Kathy Gibson is at Fujitsu Forum in Munich – The debate around quantum supremacy is fundamentally flawed.
This is the word from Dr Joseph Reger, chief technology officer of Fujitsu Europe, who argues that debate recently kicked off by Google is not precise and, possibly, not even true.
“It is a disservice to technology development,” he says. “We need a more precise discussion about the future of quantum.”
Google recently announced that it has built a computer that can perform a task that no classical computer can – achieving what is known as quantum supremacy.
The Google computer is claimed, in a paper published in Nature, to have performed a computation in 200 seconds that would take the world’s fastest existing supercomputer 10 000 years.
“Supremacy is a bad word,” Dr Reger says. “I used it myself three years ago, but is has bad connotations and, therefore, shouldn’t be used.”
But it is also a misnomer, he says, and doesn’t really describe what it means. “I am now using the term quantum advantage which suggests there is an advantage, but doesn’t mean it is supreme. It just means that is has an advantage for a particular purpose.”
He questions how the conclusion was reached since it used a hypothetical comparison.
“Let’s understand that quantum computers will have advantages in some areas: let’s rather talk about what applications we mean so that the quantum advantage for everyday applications can come to fruition.”
Dr Reger adds that, if we accept that the term quantum advantage is the correct one, that the biggest advantage currently being delivered in industrial applications is from a machine that is not quantum.
“For instance, Fujitsu’s Digital Annealer delivers a quantum advantage without being itself in a quantum state.”
Quantum computing is definitely in the future, Dr Reger says. The problem lies in the exponential nature of computing growth, along with the massive scale of growth in negative issues.
“Today, growth has led us into this path where what we do is not scalable anymore. The large numbers are hitting us more badly now than they used to.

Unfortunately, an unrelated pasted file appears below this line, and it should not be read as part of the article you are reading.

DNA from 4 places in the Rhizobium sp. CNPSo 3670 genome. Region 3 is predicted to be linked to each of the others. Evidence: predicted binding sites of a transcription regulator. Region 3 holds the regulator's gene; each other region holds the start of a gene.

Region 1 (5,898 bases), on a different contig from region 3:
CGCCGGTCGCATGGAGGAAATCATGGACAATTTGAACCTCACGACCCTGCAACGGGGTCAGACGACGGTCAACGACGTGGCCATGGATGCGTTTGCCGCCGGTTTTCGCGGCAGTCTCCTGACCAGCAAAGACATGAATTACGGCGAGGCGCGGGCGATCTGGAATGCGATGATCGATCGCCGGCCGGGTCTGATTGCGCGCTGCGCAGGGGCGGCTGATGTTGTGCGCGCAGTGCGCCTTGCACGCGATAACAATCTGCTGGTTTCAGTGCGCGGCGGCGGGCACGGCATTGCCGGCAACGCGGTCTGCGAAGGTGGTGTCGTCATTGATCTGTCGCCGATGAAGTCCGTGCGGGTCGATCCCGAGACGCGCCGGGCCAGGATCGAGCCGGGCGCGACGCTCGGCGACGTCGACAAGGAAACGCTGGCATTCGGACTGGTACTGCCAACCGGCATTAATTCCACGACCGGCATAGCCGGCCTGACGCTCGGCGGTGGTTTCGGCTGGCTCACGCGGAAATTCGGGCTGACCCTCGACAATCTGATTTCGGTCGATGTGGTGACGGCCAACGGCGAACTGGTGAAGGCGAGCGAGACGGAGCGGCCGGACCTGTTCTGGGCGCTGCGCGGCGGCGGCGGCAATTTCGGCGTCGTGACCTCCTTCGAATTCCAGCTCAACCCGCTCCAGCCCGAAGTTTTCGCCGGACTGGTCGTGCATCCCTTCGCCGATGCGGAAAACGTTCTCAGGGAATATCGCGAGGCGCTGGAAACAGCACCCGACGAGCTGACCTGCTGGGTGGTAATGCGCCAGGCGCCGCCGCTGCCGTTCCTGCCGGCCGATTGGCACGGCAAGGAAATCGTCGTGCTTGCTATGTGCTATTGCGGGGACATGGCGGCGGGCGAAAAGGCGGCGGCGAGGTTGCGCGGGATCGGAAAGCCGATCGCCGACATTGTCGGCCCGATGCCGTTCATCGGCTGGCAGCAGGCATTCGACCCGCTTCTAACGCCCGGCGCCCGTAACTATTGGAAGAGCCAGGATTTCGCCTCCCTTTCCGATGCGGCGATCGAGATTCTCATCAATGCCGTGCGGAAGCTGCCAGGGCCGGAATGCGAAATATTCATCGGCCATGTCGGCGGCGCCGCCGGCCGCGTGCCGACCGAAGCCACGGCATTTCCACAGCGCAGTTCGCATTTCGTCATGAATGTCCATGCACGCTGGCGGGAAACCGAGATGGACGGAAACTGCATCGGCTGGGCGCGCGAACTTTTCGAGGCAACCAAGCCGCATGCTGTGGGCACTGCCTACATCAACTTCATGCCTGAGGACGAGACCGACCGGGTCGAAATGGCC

“The difference is that growth is not linear: it is exponential.”
The global nature of business means that problems are global too. “This means that organisations find themselves barely able to cope, or to optimise their solutions,” Dr Reger adds.
“When the PC was introduced, the sky was the limit, but the reverse is happening now. Even if you have very large computers, you are unlikely to succeed because everything is on a different scale.”
Where we will start seeing massive changes, Dr Reger says, is in the convergence of technology.
“From a Fujitsu point of view, we are working on quantum and AI. When these start to work with each other – and corroborate each other – the results will be astonishing. And this is not too far away.”
On a less positive note, Dr Reger believes that AI and the exponential nature of technology availability, could change the way weapons are developed and used.
“What technology has done for military inventions is that innovations no longer need to cost anything,” he says.
For instance, today’s nuclear networks cost so much and require such a lot of infrastructure that they are obvious to observers.
“Nuclear arms control is successful because there are visible signs and it is such a burden that few can afford it,” Dr Reger points out. “Contrast that with the question of how to develop a new AI-based weapon that can destroy the utility infrastructure of a city or country.
“Nuclear development costs tens of billions of dollars. This new weapon could take very little: a handful of guys with a laptop each. With that very low entry point, we have a total lack of control and no way to detect it.”
There is a lot of this kind of development going on, he adds. “It is not just the usual suspects.”
But forget trying to use technology to fight the threats, Dr Reger adds, because it could be used both ways.
“My personal opinion is that the whole thing is coming down to the question of whether mankind as a whole is intelligent enough to prevent self-destruction,” he says.
“It currently doesn’t look like it. There is no technology answer to this problem.”